Graham chronicles his experiences in his new book Welcome Homeless published by HarperCollins but admits he wasn’t sure about the title initially.
“Because I’m a first-time author, a publisher the magnitude of HarperCollins has a lot of leverage. They came up with the title Welcome Homeless. At first I didn’t cotton to it, but now I look at is pretty brilliant.”
Graham describes the book as a journey through his relationships with a number of men and women, trying to connect the true meaning of home and asserts that “home” has nothing to do with a house.
“If we cease treating these men and women like despised, outcast, vile people…and adopt a welcoming environment for them, that’s what’s going to move the needle on homelessness.”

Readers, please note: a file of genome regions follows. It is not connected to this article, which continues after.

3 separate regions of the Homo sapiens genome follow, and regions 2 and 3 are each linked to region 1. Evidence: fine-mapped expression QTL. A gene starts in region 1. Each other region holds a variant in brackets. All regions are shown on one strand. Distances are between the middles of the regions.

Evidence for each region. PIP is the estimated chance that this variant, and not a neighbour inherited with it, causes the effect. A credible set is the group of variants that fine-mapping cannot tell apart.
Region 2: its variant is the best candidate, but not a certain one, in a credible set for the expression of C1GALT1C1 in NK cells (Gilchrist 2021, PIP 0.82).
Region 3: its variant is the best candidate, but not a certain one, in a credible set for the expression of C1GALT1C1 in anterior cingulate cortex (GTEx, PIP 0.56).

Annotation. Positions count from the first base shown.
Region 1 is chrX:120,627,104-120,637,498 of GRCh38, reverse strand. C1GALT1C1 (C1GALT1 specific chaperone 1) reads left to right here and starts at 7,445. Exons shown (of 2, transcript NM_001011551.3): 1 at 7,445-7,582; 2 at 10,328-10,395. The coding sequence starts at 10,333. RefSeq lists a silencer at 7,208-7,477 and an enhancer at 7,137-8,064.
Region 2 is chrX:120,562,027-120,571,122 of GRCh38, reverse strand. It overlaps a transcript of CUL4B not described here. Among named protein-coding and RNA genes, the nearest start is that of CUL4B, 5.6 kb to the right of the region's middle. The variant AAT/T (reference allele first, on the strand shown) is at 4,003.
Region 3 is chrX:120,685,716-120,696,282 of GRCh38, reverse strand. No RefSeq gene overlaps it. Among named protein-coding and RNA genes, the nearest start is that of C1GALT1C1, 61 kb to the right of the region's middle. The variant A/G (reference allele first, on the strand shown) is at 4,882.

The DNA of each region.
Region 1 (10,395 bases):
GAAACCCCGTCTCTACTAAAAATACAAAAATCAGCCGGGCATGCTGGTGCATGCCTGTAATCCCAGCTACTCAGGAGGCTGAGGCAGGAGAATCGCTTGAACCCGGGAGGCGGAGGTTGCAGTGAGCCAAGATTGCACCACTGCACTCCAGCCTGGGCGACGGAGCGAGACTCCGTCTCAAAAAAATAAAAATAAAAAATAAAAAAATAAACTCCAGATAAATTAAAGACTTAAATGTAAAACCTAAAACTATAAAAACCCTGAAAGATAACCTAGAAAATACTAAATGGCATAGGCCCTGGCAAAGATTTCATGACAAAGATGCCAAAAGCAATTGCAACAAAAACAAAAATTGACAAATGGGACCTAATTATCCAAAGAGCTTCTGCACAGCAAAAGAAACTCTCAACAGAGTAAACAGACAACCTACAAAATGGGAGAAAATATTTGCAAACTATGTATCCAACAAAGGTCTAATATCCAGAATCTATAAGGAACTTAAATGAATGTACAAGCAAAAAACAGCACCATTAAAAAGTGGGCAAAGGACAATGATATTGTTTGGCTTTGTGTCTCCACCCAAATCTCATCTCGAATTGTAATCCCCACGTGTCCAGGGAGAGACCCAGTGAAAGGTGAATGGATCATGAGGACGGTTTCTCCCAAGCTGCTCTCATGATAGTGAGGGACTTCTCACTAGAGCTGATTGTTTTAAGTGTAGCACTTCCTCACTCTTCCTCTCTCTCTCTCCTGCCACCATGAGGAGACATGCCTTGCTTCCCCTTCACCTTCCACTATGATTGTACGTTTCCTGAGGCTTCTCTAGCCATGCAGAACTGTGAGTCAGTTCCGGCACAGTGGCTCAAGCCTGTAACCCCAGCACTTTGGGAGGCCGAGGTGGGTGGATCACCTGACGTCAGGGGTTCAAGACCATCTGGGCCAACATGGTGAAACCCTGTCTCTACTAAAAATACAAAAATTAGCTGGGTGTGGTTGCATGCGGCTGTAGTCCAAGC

And that’s what’s happening. Graham and some friends established Mobile Loaves and Fishes, and then got to work building lasting communities with a purpose, and Community First Village was born. It’s a 27 acre master-planned community that provides affordable permanent housing and a supportive community for the disabled and chronically homeless in Central Texas. The missions states that it exists to love and serve our neighbors who have been living on the streets while also empowering the surrounding community into a lifestyle of service with the homeless.
It’s an amazing idea that seemingly fell perfectly into place, but Alan Graham says that wasn’t always the case. He found early on his original plan wasn’t all that perfect.